Carmichael Is Co-author of UN Report on Asian Pollution
Greg Carmichael, Karl Kammermeyer Professor of Chemical and Biochemical Engineering, associate dean for graduate programs and research, and co-director of the Center for Global and Regional Environmental Research, is co-author of a United Nations report issued November 13 that warns a noxious cocktail of soot, smog and toxic chemicals is blotting out the sun, fouling the lungs of millions of people and altering weather patterns in large parts of Asia.
A three-kilometre-thick “brown cloud” of man-made pollution, which stretches from the Arabian Peninsula to China to the western Pacific Ocean, is making Asian cities darker, speeding up the melting of Himalayan glaciers and impacting human health, according to the United Nations Environment Programme report.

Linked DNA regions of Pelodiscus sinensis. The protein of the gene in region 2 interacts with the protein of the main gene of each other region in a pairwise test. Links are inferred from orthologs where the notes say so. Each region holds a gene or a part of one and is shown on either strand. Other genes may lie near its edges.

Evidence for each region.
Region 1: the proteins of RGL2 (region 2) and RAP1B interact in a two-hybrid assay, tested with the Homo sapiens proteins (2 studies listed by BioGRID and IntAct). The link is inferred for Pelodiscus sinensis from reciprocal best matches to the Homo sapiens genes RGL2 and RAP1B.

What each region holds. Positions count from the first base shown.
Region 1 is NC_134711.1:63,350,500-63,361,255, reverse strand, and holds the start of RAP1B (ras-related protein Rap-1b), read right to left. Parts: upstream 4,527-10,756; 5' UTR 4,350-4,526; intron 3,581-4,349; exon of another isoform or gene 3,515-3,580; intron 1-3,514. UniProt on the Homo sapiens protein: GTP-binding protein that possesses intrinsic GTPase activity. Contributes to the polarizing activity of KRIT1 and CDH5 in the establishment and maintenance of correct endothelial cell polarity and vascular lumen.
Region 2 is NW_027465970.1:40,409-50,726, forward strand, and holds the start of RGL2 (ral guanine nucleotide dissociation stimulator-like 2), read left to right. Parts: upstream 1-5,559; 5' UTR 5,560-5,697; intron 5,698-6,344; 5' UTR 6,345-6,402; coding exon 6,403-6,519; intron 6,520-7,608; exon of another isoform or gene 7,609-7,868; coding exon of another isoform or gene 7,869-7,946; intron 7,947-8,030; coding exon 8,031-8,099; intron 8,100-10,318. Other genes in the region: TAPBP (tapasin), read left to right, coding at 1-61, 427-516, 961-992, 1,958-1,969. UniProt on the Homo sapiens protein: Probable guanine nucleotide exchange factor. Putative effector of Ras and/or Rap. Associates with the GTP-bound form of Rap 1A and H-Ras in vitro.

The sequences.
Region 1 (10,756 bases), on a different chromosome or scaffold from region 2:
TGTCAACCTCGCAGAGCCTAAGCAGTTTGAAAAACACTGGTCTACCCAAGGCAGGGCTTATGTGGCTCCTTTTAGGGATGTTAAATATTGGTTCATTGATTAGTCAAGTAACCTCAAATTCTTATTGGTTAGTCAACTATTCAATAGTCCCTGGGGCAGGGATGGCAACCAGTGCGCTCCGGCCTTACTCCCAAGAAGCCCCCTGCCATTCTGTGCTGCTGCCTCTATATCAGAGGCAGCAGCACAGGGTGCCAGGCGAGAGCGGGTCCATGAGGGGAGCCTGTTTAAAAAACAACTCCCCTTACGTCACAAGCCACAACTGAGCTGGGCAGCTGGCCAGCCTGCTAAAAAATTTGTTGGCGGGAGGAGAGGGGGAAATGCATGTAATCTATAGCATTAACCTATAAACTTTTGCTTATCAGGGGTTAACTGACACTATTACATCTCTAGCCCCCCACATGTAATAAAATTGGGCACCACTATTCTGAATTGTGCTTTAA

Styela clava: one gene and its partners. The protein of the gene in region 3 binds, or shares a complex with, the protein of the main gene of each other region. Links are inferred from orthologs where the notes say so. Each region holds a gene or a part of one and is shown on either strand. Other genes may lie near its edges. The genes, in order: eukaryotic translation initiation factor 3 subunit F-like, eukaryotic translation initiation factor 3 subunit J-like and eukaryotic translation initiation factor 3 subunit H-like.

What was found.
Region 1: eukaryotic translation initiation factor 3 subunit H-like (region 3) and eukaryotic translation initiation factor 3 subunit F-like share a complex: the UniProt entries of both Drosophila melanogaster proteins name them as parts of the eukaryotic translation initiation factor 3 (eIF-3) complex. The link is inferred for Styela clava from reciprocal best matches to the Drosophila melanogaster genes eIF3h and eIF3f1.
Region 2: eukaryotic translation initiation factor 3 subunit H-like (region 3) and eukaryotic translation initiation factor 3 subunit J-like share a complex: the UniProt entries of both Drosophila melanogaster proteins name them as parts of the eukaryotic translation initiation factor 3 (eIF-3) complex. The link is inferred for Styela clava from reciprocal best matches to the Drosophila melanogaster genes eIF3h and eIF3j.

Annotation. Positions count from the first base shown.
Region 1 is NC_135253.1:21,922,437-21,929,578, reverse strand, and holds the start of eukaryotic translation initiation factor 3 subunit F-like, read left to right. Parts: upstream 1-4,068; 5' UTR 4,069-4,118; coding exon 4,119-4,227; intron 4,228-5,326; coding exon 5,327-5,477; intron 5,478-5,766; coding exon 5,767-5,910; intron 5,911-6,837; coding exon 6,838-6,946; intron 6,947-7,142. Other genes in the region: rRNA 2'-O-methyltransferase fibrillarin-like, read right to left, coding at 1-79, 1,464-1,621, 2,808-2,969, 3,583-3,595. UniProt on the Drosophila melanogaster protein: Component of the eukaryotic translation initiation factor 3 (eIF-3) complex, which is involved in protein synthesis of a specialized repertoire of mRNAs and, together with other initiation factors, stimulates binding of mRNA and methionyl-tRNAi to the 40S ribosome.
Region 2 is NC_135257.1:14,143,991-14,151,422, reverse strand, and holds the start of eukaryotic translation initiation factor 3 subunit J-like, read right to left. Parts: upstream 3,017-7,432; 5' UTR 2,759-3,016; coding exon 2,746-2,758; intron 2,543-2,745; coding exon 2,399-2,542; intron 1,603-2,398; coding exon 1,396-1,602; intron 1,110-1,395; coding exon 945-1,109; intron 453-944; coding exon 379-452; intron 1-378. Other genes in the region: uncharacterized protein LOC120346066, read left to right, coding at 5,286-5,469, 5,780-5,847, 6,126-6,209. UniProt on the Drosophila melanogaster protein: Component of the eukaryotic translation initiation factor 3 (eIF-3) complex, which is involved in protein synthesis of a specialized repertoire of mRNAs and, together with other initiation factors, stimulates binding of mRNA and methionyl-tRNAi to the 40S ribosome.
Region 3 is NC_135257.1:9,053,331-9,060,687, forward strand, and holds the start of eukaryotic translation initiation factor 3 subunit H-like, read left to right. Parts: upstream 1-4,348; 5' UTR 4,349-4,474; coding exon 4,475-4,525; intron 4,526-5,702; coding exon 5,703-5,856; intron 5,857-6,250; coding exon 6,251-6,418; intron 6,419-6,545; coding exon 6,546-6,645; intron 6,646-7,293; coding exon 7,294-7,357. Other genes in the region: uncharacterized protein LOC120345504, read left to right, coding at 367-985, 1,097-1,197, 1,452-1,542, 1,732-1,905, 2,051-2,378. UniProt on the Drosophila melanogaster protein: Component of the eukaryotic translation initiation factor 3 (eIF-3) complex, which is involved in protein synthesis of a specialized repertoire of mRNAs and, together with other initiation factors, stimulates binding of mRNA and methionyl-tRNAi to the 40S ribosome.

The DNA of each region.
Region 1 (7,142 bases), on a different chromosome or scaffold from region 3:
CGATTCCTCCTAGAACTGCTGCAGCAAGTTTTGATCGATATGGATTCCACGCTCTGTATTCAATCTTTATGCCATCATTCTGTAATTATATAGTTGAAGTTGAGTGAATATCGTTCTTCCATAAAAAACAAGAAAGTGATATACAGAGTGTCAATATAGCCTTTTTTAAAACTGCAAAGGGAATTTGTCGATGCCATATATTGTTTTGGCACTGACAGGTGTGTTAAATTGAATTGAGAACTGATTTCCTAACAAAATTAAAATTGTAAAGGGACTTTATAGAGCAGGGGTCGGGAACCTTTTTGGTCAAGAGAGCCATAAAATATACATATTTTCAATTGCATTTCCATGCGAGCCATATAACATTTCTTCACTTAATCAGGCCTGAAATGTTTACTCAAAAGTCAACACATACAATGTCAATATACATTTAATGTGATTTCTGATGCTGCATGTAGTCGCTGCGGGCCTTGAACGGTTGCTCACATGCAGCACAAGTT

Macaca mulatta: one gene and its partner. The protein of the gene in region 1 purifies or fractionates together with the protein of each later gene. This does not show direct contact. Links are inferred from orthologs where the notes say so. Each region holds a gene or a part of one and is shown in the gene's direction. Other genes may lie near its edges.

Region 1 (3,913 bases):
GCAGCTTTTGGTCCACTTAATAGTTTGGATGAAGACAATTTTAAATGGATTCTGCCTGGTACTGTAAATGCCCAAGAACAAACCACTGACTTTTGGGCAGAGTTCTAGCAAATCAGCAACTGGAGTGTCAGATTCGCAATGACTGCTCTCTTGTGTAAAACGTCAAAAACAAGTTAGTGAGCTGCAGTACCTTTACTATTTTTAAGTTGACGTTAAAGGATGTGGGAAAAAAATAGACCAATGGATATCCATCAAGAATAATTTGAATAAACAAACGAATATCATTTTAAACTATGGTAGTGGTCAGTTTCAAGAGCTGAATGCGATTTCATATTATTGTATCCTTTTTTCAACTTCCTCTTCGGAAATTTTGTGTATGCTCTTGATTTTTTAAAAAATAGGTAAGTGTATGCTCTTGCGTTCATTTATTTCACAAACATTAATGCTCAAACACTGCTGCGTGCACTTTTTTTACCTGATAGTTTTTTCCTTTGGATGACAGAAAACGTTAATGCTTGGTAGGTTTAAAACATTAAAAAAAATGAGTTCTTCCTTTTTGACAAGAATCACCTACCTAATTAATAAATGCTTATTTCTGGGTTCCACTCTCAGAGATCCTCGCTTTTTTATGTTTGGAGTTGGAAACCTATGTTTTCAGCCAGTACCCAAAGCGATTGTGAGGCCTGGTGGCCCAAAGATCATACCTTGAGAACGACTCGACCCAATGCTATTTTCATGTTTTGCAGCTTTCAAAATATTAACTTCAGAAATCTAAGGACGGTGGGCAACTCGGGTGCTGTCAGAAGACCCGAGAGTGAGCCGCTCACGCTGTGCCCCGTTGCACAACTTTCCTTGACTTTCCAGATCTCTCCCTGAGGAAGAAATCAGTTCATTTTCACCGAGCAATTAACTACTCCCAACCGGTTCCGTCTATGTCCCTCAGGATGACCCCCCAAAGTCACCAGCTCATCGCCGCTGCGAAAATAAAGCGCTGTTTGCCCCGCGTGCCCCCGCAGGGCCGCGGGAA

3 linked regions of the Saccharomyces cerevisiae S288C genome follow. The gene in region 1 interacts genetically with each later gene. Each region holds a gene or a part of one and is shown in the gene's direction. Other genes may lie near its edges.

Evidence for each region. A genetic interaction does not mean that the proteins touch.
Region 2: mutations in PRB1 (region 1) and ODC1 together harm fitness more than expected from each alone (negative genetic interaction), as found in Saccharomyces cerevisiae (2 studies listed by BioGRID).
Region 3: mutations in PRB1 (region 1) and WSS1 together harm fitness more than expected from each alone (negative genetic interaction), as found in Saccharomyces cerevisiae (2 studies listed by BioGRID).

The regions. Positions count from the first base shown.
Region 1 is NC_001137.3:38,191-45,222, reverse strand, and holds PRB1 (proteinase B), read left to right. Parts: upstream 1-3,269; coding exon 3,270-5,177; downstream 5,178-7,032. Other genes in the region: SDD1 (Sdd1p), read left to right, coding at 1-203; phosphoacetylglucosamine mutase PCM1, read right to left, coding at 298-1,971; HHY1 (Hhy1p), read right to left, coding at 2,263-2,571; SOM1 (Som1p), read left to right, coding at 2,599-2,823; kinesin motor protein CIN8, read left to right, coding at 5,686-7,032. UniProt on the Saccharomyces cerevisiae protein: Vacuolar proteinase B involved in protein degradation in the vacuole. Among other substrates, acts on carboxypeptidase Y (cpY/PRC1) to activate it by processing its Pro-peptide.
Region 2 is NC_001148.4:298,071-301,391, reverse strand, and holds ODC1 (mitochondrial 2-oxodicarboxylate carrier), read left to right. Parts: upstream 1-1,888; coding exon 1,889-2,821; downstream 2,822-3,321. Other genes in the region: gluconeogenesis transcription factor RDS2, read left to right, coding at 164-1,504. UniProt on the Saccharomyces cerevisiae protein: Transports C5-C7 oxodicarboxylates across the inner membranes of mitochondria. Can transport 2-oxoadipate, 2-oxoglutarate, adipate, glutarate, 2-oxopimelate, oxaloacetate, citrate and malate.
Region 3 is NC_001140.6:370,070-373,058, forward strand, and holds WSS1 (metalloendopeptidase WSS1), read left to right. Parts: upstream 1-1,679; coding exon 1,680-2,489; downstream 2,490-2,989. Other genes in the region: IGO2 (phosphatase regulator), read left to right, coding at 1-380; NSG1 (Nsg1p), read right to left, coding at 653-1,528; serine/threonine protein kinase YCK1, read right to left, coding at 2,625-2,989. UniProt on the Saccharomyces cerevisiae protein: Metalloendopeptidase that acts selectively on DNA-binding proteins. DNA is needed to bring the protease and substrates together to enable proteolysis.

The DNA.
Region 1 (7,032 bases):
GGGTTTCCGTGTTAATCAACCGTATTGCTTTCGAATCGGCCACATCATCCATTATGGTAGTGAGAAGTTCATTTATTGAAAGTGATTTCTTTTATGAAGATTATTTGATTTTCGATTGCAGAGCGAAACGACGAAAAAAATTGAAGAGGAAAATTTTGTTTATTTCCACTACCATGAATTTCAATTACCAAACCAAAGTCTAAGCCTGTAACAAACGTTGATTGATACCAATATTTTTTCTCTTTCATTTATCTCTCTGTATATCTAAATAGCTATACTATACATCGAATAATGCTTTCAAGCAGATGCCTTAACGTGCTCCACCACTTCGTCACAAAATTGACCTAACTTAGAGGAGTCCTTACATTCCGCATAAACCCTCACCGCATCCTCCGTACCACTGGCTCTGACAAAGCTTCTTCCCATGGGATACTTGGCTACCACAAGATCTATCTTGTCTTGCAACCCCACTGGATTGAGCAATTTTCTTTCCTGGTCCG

Atmospheric Brown Clouds (ABCs), resulting from the burning of fossil fuels and biomass, has resulted in the formation of particles such as black carbon and soot which absorb sunlight and heat the air, experts write in the study released today in Beijing.
The clouds also “mask” the actual warming impact of climate change by anywhere between 20 and 80 per cent because they include sulfates and other chemicals which reflect sunlight and cool the surface.
Carmichael and his research team are recognized internationally for studying the phenomenon, including the long-range transport of sulfur in Asia.
The UN report received extensive coverage throughout the U.S., including the New York Times.